Designers light up festive season with inspirational V&A decorations
A South African story of light and hope is being celebrated at the V&A Waterfront through locally made festive decorations
"When you think of light, it does not just illuminate a singular section or space —
it lights up an entire surface," says Bonolo Helen Chepape of Lulasclan, one of the many local designers and makers involved in transforming the V&A Waterfront into a celebration of light and hope after a rather unfestive year.
"I wanted to communicate that if we all strive to be agents of hope, we can create positive change, not only for those around us, but for our entire communities," she says of her designs that form part of the Southern Cross installation decorating the Silo District this holiday period.
Chepape's illustrations depict the catching and kindling of light from lamps or small candles and dancers reaching towards the stars to harvest this light, demonstrating how it can be passed on from one person to another.
In the Watershed, this inspired theme of light and hope continues, with two whimsical chandeliers dangling on either end of the building. One is a kelp forest with seaweed made from recycled flip flops by Davis Ndungu, wooden fish by BlocArt, and beaded-wire ocean creatures by Master Wire and Bead Craft, who also formed the birds and weavers' nests in the second forest: a mystical woodland. This environment is filled with metal butterflies by Sunshine Crafts that are illuminated by papier mâché light shades by Quazi Design.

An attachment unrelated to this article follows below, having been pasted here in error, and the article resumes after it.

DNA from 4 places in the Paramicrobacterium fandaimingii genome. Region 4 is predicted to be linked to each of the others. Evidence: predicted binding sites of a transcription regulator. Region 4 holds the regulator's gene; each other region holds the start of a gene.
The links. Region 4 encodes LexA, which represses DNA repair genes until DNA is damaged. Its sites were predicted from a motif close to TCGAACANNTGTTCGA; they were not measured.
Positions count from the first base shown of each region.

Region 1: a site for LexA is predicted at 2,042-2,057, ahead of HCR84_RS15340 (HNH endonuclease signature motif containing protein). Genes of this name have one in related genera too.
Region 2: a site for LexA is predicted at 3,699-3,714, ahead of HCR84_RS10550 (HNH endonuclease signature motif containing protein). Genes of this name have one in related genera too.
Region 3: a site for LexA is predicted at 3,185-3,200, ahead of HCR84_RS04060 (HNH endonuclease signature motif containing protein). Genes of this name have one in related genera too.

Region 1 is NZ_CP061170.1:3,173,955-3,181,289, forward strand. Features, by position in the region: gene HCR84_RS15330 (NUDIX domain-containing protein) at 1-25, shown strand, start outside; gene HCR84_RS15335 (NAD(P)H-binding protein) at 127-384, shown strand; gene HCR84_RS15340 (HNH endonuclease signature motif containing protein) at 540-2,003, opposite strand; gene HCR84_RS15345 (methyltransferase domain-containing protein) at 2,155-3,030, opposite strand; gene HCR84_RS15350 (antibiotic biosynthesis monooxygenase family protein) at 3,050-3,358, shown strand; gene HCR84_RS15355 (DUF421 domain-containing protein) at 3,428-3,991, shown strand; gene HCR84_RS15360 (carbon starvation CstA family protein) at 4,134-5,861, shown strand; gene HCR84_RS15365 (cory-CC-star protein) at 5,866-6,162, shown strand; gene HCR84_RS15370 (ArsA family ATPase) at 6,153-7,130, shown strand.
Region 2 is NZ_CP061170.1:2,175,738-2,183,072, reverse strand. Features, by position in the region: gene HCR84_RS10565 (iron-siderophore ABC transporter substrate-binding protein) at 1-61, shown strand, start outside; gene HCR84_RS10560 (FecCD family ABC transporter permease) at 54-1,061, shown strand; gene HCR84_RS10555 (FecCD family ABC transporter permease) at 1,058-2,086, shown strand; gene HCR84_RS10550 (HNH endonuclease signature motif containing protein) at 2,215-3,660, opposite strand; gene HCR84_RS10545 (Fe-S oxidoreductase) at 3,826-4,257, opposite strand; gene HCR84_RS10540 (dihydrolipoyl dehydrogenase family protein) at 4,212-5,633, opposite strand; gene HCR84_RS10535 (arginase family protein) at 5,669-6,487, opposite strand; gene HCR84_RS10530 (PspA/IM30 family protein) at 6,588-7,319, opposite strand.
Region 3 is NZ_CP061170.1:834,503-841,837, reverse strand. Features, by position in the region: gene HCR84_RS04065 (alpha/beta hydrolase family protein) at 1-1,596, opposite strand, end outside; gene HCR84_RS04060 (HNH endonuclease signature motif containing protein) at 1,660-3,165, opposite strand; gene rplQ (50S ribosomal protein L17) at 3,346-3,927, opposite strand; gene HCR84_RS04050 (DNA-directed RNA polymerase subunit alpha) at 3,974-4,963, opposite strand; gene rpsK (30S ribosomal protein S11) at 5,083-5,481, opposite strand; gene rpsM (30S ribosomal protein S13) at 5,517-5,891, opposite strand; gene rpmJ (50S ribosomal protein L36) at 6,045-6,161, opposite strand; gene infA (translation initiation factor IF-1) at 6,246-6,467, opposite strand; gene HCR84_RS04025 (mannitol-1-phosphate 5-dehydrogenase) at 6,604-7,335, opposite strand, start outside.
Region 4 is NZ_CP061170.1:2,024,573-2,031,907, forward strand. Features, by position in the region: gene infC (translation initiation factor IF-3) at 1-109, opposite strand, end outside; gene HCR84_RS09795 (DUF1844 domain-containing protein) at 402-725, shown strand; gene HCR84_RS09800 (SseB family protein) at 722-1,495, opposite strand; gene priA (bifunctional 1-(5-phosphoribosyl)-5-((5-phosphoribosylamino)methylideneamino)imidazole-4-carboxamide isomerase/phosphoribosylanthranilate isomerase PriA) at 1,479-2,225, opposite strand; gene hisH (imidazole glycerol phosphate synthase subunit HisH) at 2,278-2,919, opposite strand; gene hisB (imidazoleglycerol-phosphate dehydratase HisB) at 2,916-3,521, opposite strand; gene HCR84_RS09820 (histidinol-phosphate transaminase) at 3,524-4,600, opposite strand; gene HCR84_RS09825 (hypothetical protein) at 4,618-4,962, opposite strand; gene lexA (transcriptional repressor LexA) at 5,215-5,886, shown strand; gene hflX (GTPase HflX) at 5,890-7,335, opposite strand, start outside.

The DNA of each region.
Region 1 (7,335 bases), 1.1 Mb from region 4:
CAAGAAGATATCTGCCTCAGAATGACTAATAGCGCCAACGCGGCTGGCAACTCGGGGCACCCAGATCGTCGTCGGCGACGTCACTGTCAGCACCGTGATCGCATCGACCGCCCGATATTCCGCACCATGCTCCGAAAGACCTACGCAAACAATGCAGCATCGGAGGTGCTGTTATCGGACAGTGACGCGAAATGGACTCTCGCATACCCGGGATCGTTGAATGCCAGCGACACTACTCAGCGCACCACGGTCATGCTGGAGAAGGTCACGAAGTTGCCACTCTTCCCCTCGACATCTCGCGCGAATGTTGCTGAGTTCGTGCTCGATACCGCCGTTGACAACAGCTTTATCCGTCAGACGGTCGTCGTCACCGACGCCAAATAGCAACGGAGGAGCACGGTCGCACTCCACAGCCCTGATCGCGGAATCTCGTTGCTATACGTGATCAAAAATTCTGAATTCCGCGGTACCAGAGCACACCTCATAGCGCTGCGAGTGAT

Both forests, conceived by Platform Creative Agency's Cathy O'Clery, utilise the talent of Watershed tenants, and are examples of how sustainable design and making processes can be used in decoration, honouring our planet while granting employment to locals.
Our Workshop, a socially driven design collaborative in Langa, was also instrumental in these installations, creating foliage and kelp garlands out of recycled plastic bottles, and inviting Capetonians to get involved in their creation by hosting public workshops.
The aspect of wonder is carried through into Victoria Wharf, where an extraordinary diorama called the Tree of Light depicts beautiful acts of kindness and moments shared between family, friends and furry creatures.
It was conceptualised and illustrated by Pauline Irvine of Artymiss, with people illustrated by Nosipho Nxele and Phathu Nembilwi, then decorated with patterns by Glorinah Khutso Mabaso of Renaissance Design.
Mabaso's patterns also adorn the Summer Palace, her work adding a vibrant contemporary African element to the joyous scene adjoined to a Tunnel of Light.
"We need to make the festive season more relatable to us as South Africans," says Mabaso, "and patterns have always been used symbolically on the continent as a way of communication."
"It's time we celebrate this holiday period more authentically," says O'Clery, whose agency shared the 2020 BASA Innovation Award with the V&A Waterfront for their partnership to reimagine the festive season in a new way.
"South Africa is abundant in creative talent and it should be celebrated and supported. The more platforms we give to our own people, the more we are able to turn the narrative into something that is genuinely ours. Who needs fake snow and tinsel when we have crafted products like woven baskets that can be transformed into strings of baubles, allowing everyone to share in the joy of the communities who weave them."